Thursday, September 21The Voice of London

Category: UK

Why have Britain’s young been named a ‘lost generation’?

Why have Britain’s young been named a ‘lost generation’?

News, UK
Young people face the worst economic prospects for several generations, according to a report released on Friday by The Equality and Human Rights Commission (EHRC). Words and images: Isabella Ellis, Sub-Editor: Mariya Savova The study, ’Is Britain Fairer?’, concludes that those under 34 have suffered the biggest drop in income and employment during the recent recession and up until two years ago. While for some barriers to economic success were found to have decreased, for the young they have significantly increased since the Tory led coalition came to power in 2010. We took a look at some of the barriers identified in the report. Education costs keep rising The Conservative-led coalition cut the Educational Maintenance Allowance (EMA) in 2010 as 620,000 college students fr

Will Corbyn’s Opposition Cost Khan His London Mayor Seat?

News, UK
Labour leader and North Islington MP, Jeremy Corbyn has been a long time opponent of the Trident nuclear weapons programme. During debates surrounding its renewal, he backed the Scottish Labour Party to vote against it. Words: Izza Hina, Subeditor: Corey Armishaw     In an interview with The Guardian, he stated that by not supporting the renewal at the Labour Party’s Scottish conference, he hopes to change Labour policy at Westminster. Corbyn has been warned of a rift among the Scottish Labour Party, as many members have opposing views. Jim Murphy, previous leader of the Scottish National Party between 2014 -2015 has extensively backed the renewal. Scottish Labour Party politicians Neil Findlay and Katy Clark are both campaigners for nuclear disarmament. MP an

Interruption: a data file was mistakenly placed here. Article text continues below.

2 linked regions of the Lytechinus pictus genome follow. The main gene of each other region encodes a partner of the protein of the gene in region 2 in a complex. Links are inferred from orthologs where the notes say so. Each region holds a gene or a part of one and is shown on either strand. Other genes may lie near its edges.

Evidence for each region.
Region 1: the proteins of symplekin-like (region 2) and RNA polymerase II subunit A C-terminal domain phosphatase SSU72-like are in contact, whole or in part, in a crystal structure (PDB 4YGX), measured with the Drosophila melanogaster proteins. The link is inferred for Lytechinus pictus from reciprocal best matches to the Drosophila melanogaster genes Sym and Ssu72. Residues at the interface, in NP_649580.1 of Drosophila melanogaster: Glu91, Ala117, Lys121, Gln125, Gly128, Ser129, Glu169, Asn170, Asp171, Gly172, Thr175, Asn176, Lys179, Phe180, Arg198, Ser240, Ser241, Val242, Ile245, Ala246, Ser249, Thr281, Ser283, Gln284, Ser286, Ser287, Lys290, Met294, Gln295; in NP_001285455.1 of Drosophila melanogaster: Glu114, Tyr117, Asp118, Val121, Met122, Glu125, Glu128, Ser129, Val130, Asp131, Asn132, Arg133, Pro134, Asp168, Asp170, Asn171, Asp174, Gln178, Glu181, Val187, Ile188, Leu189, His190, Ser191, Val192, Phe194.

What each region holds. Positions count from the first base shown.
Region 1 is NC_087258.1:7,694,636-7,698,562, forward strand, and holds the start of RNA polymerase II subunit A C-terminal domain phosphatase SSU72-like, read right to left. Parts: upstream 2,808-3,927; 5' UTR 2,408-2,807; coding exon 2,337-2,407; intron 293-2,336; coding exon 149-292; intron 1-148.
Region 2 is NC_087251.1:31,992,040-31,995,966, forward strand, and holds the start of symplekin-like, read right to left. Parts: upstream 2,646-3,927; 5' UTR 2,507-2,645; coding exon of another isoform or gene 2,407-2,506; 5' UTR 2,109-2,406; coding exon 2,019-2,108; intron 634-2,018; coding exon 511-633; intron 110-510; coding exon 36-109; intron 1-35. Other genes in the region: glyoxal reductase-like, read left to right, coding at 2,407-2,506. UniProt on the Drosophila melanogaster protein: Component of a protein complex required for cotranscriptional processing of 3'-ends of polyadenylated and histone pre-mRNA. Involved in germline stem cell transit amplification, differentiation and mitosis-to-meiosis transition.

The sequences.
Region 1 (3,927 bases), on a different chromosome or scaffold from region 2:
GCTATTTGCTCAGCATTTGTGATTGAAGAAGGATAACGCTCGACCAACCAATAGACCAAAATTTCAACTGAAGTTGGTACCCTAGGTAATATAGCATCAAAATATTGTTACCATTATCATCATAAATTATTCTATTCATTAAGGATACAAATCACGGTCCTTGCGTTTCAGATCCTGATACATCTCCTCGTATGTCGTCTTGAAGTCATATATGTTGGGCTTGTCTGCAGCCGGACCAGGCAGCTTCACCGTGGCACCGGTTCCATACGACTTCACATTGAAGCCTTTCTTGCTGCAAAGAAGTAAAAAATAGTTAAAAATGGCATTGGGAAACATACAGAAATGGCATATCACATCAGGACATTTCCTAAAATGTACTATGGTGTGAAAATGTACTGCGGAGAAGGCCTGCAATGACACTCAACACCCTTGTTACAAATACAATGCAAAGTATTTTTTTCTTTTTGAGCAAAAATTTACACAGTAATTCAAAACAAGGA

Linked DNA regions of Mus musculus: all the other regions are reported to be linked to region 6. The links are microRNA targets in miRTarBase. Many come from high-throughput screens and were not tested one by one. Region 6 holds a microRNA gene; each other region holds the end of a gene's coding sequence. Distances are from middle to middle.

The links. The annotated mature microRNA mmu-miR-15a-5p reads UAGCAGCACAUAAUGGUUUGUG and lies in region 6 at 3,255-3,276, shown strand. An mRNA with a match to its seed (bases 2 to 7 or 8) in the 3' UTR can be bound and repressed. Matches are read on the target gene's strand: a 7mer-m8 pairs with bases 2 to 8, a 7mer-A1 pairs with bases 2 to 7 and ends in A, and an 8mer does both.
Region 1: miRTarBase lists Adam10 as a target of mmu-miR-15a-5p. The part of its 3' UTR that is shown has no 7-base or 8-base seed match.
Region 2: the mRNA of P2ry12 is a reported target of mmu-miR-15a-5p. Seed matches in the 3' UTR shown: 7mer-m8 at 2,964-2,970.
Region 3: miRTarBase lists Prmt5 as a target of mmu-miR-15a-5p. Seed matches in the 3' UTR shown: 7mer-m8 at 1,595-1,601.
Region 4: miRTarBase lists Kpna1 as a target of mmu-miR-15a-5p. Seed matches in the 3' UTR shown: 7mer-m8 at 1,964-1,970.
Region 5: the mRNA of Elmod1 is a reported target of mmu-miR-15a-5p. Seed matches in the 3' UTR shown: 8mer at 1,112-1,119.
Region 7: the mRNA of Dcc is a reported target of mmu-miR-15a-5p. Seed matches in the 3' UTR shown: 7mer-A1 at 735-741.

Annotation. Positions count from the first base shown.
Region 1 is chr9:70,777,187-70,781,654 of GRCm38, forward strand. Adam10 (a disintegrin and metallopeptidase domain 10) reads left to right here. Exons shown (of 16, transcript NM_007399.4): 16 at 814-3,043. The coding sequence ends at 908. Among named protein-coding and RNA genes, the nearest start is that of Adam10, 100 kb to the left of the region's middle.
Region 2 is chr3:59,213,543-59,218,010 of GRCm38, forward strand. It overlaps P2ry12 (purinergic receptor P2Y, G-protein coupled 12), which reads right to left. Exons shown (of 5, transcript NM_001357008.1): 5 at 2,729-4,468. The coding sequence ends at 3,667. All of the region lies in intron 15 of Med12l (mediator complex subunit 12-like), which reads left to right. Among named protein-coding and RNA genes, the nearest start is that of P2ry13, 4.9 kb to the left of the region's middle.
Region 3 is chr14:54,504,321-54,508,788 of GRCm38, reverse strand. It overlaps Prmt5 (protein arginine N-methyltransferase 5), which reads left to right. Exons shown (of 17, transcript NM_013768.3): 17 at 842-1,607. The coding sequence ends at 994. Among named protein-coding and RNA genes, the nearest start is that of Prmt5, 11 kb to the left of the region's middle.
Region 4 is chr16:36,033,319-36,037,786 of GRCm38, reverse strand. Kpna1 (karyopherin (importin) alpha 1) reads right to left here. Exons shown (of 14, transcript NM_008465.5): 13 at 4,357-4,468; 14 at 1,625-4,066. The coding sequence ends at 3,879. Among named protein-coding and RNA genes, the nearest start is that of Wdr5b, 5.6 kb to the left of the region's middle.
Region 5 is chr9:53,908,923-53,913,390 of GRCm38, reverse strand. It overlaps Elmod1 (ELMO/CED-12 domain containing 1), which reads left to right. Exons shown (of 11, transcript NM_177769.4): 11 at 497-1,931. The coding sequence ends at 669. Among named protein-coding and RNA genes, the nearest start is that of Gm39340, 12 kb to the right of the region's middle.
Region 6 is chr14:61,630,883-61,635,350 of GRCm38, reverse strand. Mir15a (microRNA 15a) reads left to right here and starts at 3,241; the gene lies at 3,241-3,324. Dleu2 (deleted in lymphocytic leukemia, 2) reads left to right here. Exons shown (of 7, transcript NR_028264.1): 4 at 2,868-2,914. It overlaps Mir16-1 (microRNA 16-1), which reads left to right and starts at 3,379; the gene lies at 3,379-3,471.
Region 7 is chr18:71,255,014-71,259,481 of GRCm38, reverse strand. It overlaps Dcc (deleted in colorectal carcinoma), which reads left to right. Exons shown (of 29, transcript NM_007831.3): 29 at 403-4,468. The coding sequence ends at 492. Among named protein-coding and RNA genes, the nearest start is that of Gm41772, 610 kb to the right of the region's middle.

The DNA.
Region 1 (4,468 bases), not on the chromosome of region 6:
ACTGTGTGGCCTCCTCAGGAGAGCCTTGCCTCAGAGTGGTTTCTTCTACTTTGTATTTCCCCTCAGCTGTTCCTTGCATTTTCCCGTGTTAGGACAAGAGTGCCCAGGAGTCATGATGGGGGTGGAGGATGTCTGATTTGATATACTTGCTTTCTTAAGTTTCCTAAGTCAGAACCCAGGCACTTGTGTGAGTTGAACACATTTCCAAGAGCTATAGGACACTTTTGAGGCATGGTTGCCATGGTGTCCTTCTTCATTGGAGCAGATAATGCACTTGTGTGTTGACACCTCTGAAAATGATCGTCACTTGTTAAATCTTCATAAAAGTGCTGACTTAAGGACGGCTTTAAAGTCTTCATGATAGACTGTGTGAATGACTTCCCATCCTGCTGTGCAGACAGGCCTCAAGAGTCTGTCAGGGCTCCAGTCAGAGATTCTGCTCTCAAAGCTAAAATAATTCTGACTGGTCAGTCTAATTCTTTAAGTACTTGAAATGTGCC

Access To Everyone’s Browsing History To Be Granted for Police

Access To Everyone’s Browsing History To Be Granted for Police

News, UK
Plans to give police access to all UK internet users browsing history are expected to be announced this Wednesday. Words: Corey Armishaw Sub Editor: Daisy Greenway A new surveillance bill would make it a legal requirement for all telecoms and internet service providers to store all customers browsing history for 12 months, according to reports. Dubbed a revival of the so-called “Snooper’s Charter” (which was shelved after opposition from the Liberal Democrats during the coalition), the new bill would allow authorities to access specific web addresses people had visited. However, approval from a judge would be required to view the content of the websites, emails and social media messages. Unlike the shelved communications bill, which would have required the storing of phone, ema
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